"Thus when I thought I had obtained some peace and quietness, behold, another but more gracious tentation hath made breaches into my holiest and strongest meditations, with which I have been put to a new triall, in a straighter manner than the former; for besides the many passions and sufferings which I have daily, hourly, year, and in my sleepe indured, even awaking me to astonishment, taxing me with remisness and carelessness, refusing and neglecting to performe the duties of a good Christian, pulling me by the eare, and crying, 'Why dost not thou indeavour to make her a Christian?' And these have happened to my greater wonder even when she hath bin furthest separated from me, which in common reason (were it not an undoubted work of God) might breede forgetfulness of a fare more worthy creature. Besides, I say, the Holy Spirit hath often demanded of me, why I was created, if not, for transitory pleasure and worldly vanities, but to labour in the Lord's vineyard, there to sow and plant, to nourish and increase the fruits thereof, daily adding, with the good husband in the gospel, somewhat tot the talent, that in the end the fruits may be reaped, to the comfort of the labourer in this life and his salvation in the world to come? And if this be, as undoubtedly this is, the service Jesus Christ requireth of his best servant, wo unto him that hath these instruments of pietie put into his hands, and wilfully despiseth to worke with them! Likewise adding hereunto her great appearance of love to me, her desire to be taught and instructed in the knowledge of God, her capablenesse of understanding, her ap0tness and willingnesse to receive anie good impression, and also the spirtuall, beside her own incitements hereunto stirring me up. What should I doe? Shall I be of so untoward a disposition as to refuse to leade the blind into the right way? Shall I be so unnaturall as not to give bread to the hungrie, or uncharitable as not to cover the naked? Shall I despise to actuate these pious duties of a Christian? Shall the base feare of displeasing the world overpower and withhold me from revealing unto man these spirituall works of the Lord, which in my meditations and praiers I have daily made known unto him? God forbid! I assuredly trust he hatn thus delt with mee for my eternal felicitie and for his glorie; and I hope so to be guarded by his heavenly grace, that in the end, by my faithfull praiers and christianlike labour, I shall attaine to that blessed promise pronounced by the holy prophet Daniell unto the righteous that bring many unto the knowledge of God,--namely: that 'they shall shine like the stars forever and ever.' A sweeter comfort cannot be to a true Christian, nor a greater incouragement to him to labour all the daies of his life in the performance thereof, to be desired at the hour of death and in the day of judgment. Again, by my reading and conference with honest and religious persons, have I received no small encouragement; besides mea serena conscientia, the cleannesse of my conscience, clean from the filth of impurity, quoe est instar muri ahenei, which is to me a brazen wall. If I should set down at large the perturbations and godly motions which have striven within mee, I should make but a tedious and unnecessary volume. But I doubt not these shall be sufficient, both to certify you of my true intent, in discharing of my duties to God and to yourselfe, to whose gracious Providence I humbly submit myself, for his glory, your honour, my countrie's good, the benefit of this Plantation, and for the coverting of one unregenerate to regeneration, which I beseech God to grant for his dear Sonne Christ Jesus his sake. Nor am I in so desperate an estate that I regard not what becometh of mee; nor am I out of hope but one day to see my countrie nor so void of friends, nor mean in birth, but there to obtain a match to my great content; nor have I ignorantly passed over my hopes there, nor regardlessly seek to lose the love of my friends by taking this course: I know them all, and have not rashly overslipped any.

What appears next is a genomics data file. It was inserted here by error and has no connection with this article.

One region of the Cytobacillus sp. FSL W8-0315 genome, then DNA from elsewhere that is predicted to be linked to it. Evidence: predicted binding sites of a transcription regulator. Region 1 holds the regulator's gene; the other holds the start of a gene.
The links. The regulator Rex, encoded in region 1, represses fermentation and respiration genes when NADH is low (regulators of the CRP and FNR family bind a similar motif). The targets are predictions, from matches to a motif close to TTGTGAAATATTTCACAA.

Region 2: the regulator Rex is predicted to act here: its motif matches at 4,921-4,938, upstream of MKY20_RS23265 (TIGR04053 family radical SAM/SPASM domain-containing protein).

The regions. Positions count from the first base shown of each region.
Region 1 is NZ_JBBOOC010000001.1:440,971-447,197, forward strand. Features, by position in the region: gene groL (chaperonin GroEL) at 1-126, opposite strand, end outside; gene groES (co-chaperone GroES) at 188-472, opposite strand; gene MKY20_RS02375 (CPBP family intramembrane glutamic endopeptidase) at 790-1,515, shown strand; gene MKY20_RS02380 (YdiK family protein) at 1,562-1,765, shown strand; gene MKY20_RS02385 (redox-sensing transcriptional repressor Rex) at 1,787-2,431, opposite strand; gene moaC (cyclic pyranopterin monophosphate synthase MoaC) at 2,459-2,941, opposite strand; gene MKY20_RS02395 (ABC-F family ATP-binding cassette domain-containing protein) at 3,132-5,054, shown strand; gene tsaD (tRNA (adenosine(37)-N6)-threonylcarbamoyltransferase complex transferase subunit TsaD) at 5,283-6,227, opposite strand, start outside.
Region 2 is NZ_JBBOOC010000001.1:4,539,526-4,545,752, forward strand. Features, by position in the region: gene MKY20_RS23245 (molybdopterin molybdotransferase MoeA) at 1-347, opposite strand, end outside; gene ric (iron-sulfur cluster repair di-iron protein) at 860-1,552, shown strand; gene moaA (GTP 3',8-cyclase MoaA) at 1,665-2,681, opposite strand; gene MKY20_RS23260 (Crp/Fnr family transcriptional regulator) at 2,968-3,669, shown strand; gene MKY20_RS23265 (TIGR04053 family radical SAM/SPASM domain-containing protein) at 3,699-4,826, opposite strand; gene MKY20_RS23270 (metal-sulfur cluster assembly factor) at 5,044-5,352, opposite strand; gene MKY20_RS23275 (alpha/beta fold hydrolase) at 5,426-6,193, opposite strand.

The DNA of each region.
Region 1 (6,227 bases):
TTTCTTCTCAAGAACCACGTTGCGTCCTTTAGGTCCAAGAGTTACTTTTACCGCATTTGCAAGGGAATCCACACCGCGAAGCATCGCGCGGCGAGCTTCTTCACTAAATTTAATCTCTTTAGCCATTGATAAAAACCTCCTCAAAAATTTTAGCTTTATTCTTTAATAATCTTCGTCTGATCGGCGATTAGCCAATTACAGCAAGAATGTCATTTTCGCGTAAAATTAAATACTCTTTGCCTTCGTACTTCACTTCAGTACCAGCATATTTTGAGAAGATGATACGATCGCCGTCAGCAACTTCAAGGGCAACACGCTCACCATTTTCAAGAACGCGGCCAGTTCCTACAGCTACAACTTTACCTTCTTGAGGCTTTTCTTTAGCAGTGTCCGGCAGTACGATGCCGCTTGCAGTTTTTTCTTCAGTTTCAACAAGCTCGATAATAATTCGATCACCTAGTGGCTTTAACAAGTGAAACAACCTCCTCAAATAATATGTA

"But shall it please God thus to dispose of me (which I earnestly desire to fulfill my end before set down) I will hearily accept of it, as a godly taxe appointed me, and I will never cease (God assisting me) until I have accomplished and brought to perfection so holy a worke, in which I will daily pray God to bless mee, to mine and her eternal happiness. And thus desiring no longer to live, to enjoy the blessing of God, than this is my resolution doth then to such godly ends, as are by me before declared, not doubting your favourable acceptance, I take my leave, beseeching Almight God to rain down upon you such plenitude of his heavely graces as your heart can wish and desire; and so I rest,
"At your command, most willingly to be disposed off,
Meade, Bishop William. Old Churches Ministers and Families of Virginia,
Volume I, pp 126-129. Genealogical Publishing Company, Baltimore, MD, 1966. First published, 1857.